Fruit & Vegetable Magazine

Features Production Research
Deep zone tillage can help in soil health

April 13, 2010  By Dan Woolley

Dr. Jude Boucher fervently believes in the superior merits of deep zone tillage over conventional tillage.

Dr. Jude Boucher fervently believes in the superior merits of deep zone tillage over conventional tillage.

Conventional tillage uses energy and labour while reducing organic matter and water infiltration, and holding in the soil.


“We have a big push on to get people to use reduced tillage, mainly for soil health,” said Dr. Boucher, a University of Connecticut extension specialist on sustainable agriculture and integrated pest management, during a recent presentation.

Conventional tillage uses a lot of energy and labour, he explained, while at the same time reducing organic matter and water infiltration, and holding in the soil, plus reducing beneficial soil organisms that improve soil structure.

Conventional tillage, added Dr. Boucher, also impairs plant root health, creates poor drainage, soil compaction, plow pans, creates surface crusting and poor seed emergence, while encouraging soil erosion, and nutrient and chemical runoff.

Soil health is indicated by its density, aggregate structure, water infiltration rate and holding capacity, and large soil pore size distribution, he said.

“We have found that 89 per cent of our conventionally tilled farms had plow pans,” said Dr. Boucher. “Almost all conventional farms have plow pans.”

Most conventionally tilled farm fields also have low to medium organic matter levels and need more, he added.

In a sample of five New England farms that were conventionally tilled, all of their fields had a plow pan and all had low organic matter, said Dr. Boucher.

The five affected farmers, he noted, are now taking their first steps to restoring the health of their soils by reducing plowing impact, building organic matter, improving drainage and reducing erosion through conversion to deep zone tillage.

By converting to deep zone tillage, the farmers have cut their field preparation time by 40 to 66 per cent, said Dr. Boucher. “That is a lot of savings in labour and fuel.”

He stated that it takes a farmer utilizing conventional tillage 1.5 hours to plow and harrow an acre compared to just 30 minutes if her or she were using deep zone tillage.

The deep zone technique uses deep shanks and large coulters in a zone builder mounted on the rear of a tractor. The zone builder can also mount a seeder and residue manager.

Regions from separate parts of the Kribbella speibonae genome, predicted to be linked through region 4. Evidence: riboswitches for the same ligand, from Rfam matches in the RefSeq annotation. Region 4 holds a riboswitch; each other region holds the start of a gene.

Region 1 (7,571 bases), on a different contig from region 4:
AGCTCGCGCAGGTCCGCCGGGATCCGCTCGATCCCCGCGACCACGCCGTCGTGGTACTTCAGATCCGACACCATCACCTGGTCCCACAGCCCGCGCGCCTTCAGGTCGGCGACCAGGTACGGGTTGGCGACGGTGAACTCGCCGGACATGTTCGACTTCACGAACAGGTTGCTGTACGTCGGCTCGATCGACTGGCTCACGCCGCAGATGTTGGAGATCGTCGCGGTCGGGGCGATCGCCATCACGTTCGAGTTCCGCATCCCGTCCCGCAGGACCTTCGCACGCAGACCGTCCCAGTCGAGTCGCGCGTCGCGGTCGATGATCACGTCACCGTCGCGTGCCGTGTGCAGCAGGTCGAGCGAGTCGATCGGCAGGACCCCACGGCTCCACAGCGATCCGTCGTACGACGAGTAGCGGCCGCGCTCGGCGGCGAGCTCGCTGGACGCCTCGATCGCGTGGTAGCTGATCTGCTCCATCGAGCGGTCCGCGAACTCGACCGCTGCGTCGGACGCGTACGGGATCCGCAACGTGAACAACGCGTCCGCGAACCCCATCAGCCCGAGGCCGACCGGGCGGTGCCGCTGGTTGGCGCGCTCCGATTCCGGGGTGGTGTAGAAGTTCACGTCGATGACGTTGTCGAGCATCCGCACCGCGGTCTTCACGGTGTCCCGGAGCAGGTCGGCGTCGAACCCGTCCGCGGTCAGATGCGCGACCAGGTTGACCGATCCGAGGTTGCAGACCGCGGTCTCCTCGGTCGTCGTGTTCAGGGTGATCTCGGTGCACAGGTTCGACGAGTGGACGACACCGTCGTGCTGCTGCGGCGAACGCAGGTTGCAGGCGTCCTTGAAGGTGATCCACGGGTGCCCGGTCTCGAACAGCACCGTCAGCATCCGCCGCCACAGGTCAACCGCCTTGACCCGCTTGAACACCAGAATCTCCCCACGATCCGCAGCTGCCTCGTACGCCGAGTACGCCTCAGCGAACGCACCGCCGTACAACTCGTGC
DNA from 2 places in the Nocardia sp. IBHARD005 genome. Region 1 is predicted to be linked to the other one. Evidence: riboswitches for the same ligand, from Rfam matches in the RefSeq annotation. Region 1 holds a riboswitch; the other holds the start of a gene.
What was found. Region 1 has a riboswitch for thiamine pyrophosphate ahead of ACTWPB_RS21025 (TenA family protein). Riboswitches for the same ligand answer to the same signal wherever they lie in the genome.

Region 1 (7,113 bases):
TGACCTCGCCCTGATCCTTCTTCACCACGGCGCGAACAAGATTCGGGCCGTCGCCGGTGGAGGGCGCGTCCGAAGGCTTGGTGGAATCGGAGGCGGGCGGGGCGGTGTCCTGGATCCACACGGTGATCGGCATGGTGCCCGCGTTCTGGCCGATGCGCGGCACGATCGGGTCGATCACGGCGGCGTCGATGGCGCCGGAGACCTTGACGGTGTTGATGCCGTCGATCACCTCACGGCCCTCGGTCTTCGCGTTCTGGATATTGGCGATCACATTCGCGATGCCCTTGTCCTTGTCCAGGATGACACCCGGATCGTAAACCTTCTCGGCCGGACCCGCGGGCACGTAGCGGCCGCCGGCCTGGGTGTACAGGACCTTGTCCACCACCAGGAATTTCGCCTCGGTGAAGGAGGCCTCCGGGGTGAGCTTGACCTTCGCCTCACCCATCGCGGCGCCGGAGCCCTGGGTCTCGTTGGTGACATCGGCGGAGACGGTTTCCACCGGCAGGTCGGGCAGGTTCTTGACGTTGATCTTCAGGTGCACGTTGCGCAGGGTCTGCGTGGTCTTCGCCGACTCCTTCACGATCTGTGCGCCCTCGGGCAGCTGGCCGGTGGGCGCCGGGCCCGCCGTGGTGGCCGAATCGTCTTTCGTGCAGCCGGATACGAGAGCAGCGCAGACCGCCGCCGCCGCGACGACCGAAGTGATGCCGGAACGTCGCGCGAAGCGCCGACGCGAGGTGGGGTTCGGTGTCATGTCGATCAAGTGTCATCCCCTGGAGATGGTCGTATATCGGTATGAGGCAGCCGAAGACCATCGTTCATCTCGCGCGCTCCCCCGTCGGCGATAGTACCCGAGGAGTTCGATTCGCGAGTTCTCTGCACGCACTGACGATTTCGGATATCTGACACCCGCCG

Field prep time can also be reduced by 83 per cent by adding a fifth wheel for a planter to be hitched to the zone builder, Dr. Boucher said.

He explained that deep zone tillage creates a five inch wide tilled strip, simultaneously breaking up plow pans, warming the soil and preparing a seed bed. A deep shank or sub-soiler on the zone builder breaks up the plow pan while the zone builder’s fluted coulter cuts and prepares a strip in the killed residue/cover crop. Rolling baskets behind the coulters on the zone builder help break up soil clods to prepare the narrow seed bed. Finger-like residue managers in front of the planting shoe on the planter provide the finished seed bed.

Dr. Boucher said most of the ground between the crop rows will retain the heavy surface residue from the killed cover crop but the five inch wide tilled strip, being slightly raised, will warm faster than covered soils and will not allow surface water to generate enough speed to erode the soil.

Looking at deep zone tillage’s cost benefits, he said one New York State sweet corn grower used 60 per cent less fuel, 40 per cent less labour, and 75 per cent less nitrogen, for a savings of $55.70 per acre and a total savings of $61,315 on all his plantings.

With deep zone tillage, one Connecticut grower expanded his yield by 50 bags per acre, said Dr. Boucher. He noted that other benefits of deep zone tillage include preservation of soil moisture in a dry year, better plant start and emergence, no dry tips on sweet corn ears and very little dust or noise as a result of fewer machinery passes over the field.

Deep zone tillage will also increase yields in a wet year because it enables on-time planting for on-time harvesting, Dr. Boucher said. It can also plant low, wet fields, meaning more acres planted. It also eliminates soil erosion, eliminates dead furrows, and creates better drainage with far less phytophthera and fewer rocks pulled to the surface.

Besides cleaner pumpkins and squash, Dr. Boucher stated that deep zone tillage will give growers improved soil health, better plant health and crop quality.

Deep zone tillage requires a minimum of a 55 horsepower, four-wheel drive tractor or a 70 horsepower, two-wheel drive tractor, Dr. Boucher said, adding that weight should be added to the tractor’s front end.

“The cover crop must be really dead,” he recommended. “That is the biggest mistake growers make when they first go to deep zone tillage.”

Before performing deep zone tillage, the grower must kill the cover crop, if winter has not already done so. Dr. Boucher suggested using an application of glyphosate. Three weeks after killing the cover crop, deep zone tillage can be performed and the field planted, fertilized and treated with a pre-emergent herbicide, he added.

The change in field preparation with deep zone tillage means there will be no more need for plowing, harrowing, culti-packing or cultivating, said Dr. Boucher. The tillage technique can also be used in conjunction with no-till planting of a rotational cover crop and will eliminate any possibility of compaction, he added.

Print this page


Stories continue below